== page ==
Civil and Human Rights

Allen v. Cooper

In Allen v. Cooper, the Supreme Court is considering whether Congress validly abrogated state sovereign immunity from copyright suits in the Copyright Remedy Clarification Act.

Case Summary

Since 1998, petitioners Frederick Allen and his production company Nautilus Productions, LLC, have produced videos and images of the shipwreck of Queen Anne’s Revenge, the flagship of the infamous pirate Blackbeard, and they have registered those works with the U.S. Copyright Office.  In 2013, petitioners alleged that North Carolina infringed those copyrights by posting their works online without their permission.  North Carolina reached a settlement with petitioners and agreed not to violate their copyrights in the future.  Petitioners allege, however, that North Carolina continued to infringe their copyrights and that it even passed a state law declaring their works matters of public record.  In 2015, petitioners sued North Carolina for copyright infringement in federal district court.  North Carolina responded that the suit was barred by state sovereign immunity under the Eleventh Amendment and that Congress had exceeded its constitutional authority in enacting the Copyright Remedy Clarification Act of 1990 (CRCA), which purports to abrogate state sovereign immunity and render states subject to suit for copyright infringement.  The district court disagreed and denied North Carolina’s motion to dismiss the lawsuit.  The Fourth Circuit reversed, holding that the CRCA’s abrogation of state sovereign immunity was unconstitutional.  Petitioners then filed a petition for a writ of certiorari with the Supreme Court, which granted review in June 2019.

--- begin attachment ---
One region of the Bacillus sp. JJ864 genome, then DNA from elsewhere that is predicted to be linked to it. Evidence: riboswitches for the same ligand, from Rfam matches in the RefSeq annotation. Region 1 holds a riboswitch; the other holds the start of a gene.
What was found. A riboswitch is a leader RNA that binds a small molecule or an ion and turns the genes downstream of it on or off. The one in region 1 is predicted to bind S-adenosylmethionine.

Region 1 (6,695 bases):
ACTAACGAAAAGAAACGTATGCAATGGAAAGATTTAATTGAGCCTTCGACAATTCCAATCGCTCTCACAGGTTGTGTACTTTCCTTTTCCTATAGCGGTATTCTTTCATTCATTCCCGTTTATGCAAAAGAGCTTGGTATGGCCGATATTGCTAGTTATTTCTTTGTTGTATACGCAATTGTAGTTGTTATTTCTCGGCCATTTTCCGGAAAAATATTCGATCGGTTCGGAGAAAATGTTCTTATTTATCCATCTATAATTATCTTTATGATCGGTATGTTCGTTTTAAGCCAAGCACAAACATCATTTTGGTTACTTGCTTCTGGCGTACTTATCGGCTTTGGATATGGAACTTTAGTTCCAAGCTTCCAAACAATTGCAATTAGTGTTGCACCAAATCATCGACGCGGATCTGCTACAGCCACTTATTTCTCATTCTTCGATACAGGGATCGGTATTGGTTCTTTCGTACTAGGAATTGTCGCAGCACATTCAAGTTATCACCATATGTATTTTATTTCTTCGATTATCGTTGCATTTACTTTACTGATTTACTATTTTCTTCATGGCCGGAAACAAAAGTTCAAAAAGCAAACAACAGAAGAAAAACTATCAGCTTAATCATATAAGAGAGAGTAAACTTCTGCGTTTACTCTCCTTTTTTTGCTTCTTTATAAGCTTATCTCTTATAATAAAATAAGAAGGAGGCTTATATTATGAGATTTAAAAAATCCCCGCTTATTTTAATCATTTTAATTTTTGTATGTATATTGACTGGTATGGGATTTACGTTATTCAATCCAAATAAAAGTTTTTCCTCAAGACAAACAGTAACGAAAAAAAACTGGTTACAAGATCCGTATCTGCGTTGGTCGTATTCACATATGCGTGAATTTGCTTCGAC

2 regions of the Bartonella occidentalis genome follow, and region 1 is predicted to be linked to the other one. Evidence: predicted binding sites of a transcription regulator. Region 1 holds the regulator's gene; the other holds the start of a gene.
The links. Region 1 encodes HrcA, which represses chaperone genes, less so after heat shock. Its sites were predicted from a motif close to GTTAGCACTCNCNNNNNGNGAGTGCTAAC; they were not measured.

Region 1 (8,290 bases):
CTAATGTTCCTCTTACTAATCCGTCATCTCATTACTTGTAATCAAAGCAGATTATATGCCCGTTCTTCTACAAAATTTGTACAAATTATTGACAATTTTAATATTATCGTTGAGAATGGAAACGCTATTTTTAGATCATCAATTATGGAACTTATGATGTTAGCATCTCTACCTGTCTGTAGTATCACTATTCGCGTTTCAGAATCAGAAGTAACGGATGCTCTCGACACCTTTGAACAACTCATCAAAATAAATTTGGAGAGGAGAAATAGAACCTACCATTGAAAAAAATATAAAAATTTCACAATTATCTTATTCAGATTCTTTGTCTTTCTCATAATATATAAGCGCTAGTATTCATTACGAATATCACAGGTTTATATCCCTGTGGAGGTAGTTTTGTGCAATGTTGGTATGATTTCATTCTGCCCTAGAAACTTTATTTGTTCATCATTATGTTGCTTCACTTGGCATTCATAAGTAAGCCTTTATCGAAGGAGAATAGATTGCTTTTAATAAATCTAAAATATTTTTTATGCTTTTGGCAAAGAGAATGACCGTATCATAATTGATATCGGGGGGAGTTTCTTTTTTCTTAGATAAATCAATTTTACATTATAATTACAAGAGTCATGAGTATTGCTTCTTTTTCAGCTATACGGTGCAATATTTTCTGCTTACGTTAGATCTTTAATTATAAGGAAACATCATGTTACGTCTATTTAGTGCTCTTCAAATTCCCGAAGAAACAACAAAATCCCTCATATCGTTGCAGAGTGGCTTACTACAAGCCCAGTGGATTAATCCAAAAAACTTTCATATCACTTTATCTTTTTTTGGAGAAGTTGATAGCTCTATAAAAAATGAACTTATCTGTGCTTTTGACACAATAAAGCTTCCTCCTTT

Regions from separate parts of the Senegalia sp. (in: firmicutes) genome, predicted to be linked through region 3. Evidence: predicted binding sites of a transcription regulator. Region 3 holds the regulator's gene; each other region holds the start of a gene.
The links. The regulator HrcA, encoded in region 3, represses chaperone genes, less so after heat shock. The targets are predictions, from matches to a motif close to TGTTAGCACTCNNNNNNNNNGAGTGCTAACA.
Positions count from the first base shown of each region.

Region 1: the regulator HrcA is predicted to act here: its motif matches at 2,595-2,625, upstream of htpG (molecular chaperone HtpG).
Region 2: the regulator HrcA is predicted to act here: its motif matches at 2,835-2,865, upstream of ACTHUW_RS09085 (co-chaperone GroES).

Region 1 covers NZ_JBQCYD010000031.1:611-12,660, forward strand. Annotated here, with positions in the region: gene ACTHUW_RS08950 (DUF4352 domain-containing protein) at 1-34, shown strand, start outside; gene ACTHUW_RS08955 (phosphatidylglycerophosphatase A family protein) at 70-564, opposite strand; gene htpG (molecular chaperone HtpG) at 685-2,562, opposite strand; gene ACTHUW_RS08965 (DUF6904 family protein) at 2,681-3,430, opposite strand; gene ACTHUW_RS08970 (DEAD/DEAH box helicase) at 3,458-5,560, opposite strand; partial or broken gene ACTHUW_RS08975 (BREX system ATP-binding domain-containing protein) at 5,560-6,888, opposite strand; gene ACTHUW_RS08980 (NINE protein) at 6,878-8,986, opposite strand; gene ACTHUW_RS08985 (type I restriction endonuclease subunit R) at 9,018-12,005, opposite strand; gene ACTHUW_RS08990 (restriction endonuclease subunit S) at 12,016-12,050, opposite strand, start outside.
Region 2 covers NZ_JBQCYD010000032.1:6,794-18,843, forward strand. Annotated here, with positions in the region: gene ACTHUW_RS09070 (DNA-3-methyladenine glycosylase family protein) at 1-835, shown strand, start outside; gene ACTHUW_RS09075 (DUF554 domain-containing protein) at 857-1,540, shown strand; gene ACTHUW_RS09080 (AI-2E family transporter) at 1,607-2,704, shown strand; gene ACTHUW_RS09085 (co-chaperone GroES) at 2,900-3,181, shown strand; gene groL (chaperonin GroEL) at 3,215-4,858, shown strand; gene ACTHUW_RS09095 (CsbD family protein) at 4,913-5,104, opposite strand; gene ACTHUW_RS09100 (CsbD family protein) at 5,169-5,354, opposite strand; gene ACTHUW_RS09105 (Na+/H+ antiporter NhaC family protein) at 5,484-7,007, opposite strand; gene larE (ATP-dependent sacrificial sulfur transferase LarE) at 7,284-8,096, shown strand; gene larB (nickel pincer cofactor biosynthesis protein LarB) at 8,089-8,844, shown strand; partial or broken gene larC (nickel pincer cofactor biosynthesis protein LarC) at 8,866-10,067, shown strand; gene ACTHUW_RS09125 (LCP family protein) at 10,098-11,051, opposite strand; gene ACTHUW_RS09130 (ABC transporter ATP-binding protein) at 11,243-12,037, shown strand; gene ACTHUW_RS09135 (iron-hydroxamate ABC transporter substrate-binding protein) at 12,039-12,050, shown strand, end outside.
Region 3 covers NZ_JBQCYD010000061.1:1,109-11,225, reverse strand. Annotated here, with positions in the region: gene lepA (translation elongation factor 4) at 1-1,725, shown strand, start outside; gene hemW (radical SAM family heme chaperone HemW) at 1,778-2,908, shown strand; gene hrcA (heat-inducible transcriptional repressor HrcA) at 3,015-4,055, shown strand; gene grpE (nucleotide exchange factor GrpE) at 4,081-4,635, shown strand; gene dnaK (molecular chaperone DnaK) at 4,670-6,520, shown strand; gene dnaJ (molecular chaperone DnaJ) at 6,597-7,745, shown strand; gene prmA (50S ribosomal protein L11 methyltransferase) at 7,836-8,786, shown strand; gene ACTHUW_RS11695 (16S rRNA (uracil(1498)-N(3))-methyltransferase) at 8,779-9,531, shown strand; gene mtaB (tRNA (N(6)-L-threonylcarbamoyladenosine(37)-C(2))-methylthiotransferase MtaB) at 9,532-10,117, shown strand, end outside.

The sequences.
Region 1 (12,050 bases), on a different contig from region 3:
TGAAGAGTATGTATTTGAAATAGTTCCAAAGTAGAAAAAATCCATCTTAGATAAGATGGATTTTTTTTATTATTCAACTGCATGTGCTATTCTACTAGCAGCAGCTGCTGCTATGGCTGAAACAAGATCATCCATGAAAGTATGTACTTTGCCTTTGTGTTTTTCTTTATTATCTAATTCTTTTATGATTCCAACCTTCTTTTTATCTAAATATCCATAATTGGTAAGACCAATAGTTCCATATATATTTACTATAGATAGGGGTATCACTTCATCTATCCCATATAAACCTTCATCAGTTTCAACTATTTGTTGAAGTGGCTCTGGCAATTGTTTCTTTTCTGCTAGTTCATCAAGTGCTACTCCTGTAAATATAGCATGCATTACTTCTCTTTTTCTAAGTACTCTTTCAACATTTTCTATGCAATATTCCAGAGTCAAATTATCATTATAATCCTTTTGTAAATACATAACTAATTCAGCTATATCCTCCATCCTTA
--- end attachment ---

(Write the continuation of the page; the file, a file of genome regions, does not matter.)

CAC filed an amicus brief in support of petitioners arguing that Congress validly abrogated state sovereign immunity in the CRCA, rendering North Carolina subject to suit for copyright infringement.  Our brief reminds the Court that Section 5 of the Fourteenth Amendment, by design, grants Congress broad authority to enact “appropriate legislation” to enforce that Amendment’s guarantees, and we explain that Section 5’s text and history confirm the substantial breadth of Congress’s enforcement authority.  We argue that Congress’s decision to abrogate state sovereign immunity in the CRCA falls well within that authority.  First, we argue that the CRCA validly abrogates state sovereign immunity insofar as it prohibits conduct that actually violates the Fourteenth Amendment, and petitioners have alleged such conduct in this case—the deprivation of their due process rights and the taking of their intellectual property without just compensation.  Second, and more broadly, we contend that the CRCA is constitutional across the board and that its validity is particularly clear in the class of cases involving states’ intentional copyright infringement.  In other words, the CRCA is a “congruent and proportional” response to a history of unconstitutional conduct by states that Congress sought to remedy and deter, as the Supreme Court requires for valid Section 5 legislation.  Finally, we argue that the Court should reject the suggestion that the CRCA is not valid legislation under Section 5 simply because Congress, in unequivocally stating its intent to abrogate state sovereign immunity, did not also specify that Section 5 was the basis for its abrogating authority.  Thus, we urge the Court to reverse the Fourth Circuit’s judgment and rule in favor of petitioners.

The case will be argued on November 5, 2019.

Case Timeline